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Beijing's Great Hall of the People before the opening of the National People's Congress on March 5 (Photo by Kosaku Mimura)

China's young regional leaders vie for Xi Jinping's notice

Rising stars seek leadership down the road as president settles in for long term

BEIJING -- With Chinese President Xi Jinping set to stay on beyond his second term, regional politicians in their 40s are jockeying for future leadership against older figures previously thought to be next in line.

Regional leaders born in the 1970s have drawn notice at the ongoing National People's Congress with their effusive praise for Xi, as it begins to appear that the "post-Xi" or "sixth" generation comprised of Communist Party officials who were born during the prior decade may be skipped over for top leadership positions.

Leaders of cities outside major metropolitan areas make up about 10% of the roughly 3,000 representatives to the rubber-stamp congress this year, according to Chinese news media. Most were born in the 1960s, with just shy of 40 members born in the following decade. Those up-and-comers are "vying to join the top ranks and possibly become future leaders," said a Hong Kong newspaper reporter.

Hu Haifeng, son of former Chinese President Hu Jintao, is among the 40-something regional politicians making shows of fealty to leader Xi Jinping.

The 1972-born Hu Haifeng -- mayor of Jiaxing in the eastern province of Zhejiang and eldest son of former President Hu Jintao -- vowed to follow Xi's ideology Monday at a provincial subcommittee of the annual legislative session. Xi, when he was party secretary of Zhejiang, had formed "a clear growth strategy that abundantly drew on the characteristics" of the province, the mayor claimed.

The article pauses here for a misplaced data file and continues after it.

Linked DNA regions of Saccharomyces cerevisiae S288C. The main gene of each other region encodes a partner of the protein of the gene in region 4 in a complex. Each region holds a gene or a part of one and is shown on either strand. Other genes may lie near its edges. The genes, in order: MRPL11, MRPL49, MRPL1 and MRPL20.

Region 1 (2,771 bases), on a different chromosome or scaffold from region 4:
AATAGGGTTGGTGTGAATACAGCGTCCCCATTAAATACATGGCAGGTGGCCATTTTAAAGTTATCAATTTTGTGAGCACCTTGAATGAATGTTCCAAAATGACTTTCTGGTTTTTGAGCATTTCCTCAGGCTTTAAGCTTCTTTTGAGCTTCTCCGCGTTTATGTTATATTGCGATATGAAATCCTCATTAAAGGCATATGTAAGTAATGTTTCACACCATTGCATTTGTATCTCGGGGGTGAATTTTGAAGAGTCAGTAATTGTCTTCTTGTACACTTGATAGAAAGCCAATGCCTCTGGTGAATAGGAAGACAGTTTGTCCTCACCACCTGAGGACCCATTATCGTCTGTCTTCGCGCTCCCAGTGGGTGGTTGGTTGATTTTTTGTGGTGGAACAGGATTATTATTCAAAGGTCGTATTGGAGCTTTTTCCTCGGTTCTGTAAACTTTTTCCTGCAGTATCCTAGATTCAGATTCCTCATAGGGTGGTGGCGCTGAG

The younger Hu joined the government in 2013 after heading a business linked to Xi's alma mater, Tsinghua University in Beijing. In late October, he welcomed Xi and six other top officials to Jiaxing, a city crucial to China's Communist revolution, and cited the importance of revolutionary spirit and of Xi's ideology.

Qie Yingcai, mayor of the city of Xiangyang in Hubei Province, said through a local Communist Party mouthpiece that "innovation will create the future, as General Secretary Xi has said." Qie, born in 1975, has worked for the party's General Office, which provides support for top leadership.

Another aspirational future leader born in the 1970s is A Dong. The mayor of Sanya on the southern edge of Hainan Island also declared his intention to follow the president's ideals.

At last fall's Communist Party National Congress, Xi passed on appointing an obvious successor from the 50-something cadre. With the NPC expected to amend China's constitution to remove presidential term limits, some expect that the baton may be passed directly to the 1970s generation, skipping over those of the previous decade.

But even with younger players garnering attention, their seniors close to Xi continue to bid for favor.

Former Xi aide and current Chongqing party secretary Chen Min'er has said the megacity -- whose former party bosses Bo Xilai and Sun Zhengcai were felled by allegations of corruption -- was able to get back on track thanks to Xi's "compassion and detailed leadership."

Li Xi, the party boss of Guangdong Province, said in an NPC subcommittee that "any problem can be solved as long as one fully understands and follows" the president's ideals.

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